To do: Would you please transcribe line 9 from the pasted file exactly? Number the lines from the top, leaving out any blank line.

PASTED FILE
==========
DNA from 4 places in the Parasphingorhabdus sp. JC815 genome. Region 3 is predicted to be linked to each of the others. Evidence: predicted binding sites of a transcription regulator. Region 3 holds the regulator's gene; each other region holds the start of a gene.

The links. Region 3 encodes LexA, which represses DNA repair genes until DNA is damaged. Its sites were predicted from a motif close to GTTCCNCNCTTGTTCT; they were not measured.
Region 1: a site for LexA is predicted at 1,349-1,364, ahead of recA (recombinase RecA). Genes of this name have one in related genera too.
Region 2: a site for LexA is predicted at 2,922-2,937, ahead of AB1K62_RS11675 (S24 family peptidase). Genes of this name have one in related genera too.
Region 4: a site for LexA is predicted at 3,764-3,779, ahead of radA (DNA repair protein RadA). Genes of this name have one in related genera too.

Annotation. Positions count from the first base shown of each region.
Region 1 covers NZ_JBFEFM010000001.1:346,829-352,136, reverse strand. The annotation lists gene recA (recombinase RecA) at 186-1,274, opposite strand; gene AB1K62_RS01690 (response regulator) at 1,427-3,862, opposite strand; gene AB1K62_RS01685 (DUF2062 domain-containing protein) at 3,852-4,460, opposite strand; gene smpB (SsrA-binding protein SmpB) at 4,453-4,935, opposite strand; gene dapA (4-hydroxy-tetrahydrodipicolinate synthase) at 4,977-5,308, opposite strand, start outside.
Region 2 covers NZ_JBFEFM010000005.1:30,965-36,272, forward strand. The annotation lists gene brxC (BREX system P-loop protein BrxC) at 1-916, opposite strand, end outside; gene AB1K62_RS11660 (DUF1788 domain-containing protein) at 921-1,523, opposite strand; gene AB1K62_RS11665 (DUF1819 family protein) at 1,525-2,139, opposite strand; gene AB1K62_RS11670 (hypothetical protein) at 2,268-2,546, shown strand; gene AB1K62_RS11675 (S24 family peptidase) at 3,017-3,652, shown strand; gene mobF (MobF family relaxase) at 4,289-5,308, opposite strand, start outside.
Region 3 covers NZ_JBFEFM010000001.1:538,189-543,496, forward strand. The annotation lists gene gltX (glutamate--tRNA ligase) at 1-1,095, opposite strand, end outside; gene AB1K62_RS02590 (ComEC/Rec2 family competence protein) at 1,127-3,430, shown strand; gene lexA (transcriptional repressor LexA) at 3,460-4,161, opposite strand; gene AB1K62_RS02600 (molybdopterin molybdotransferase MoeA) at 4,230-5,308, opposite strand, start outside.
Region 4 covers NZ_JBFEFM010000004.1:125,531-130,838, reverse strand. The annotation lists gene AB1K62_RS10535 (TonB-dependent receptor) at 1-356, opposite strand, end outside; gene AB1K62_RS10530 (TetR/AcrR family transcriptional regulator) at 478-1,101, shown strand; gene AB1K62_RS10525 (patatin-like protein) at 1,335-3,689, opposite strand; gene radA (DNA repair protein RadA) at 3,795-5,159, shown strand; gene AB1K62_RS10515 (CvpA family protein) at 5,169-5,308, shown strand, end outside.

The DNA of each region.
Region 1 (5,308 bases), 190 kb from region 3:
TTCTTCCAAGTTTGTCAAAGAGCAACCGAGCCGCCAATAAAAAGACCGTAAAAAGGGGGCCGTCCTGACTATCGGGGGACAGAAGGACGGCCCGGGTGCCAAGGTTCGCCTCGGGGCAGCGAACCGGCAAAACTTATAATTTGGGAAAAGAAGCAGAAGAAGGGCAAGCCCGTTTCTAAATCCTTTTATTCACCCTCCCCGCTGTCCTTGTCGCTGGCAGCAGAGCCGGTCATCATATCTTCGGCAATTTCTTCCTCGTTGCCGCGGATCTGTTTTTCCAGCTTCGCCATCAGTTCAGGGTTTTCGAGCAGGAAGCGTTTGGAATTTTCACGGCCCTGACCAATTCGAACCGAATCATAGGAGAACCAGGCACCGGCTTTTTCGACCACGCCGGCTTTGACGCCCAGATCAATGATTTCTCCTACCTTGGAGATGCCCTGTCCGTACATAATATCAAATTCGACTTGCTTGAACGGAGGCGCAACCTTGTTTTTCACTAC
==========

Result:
Region 3 covers NZ_JBFEFM010000001.1:538,189-543,496, forward strand. The annotation lists gene gltX (glutamate--tRNA ligase) at 1-1,095, opposite strand, end outside; gene AB1K62_RS02590 (ComEC/Rec2 family competence protein) at 1,127-3,430, shown strand; gene lexA (transcriptional repressor LexA) at 3,460-4,161, opposite strand; gene AB1K62_RS02600 (molybdopterin molybdotransferase MoeA) at 4,230-5,308, opposite strand, start outside.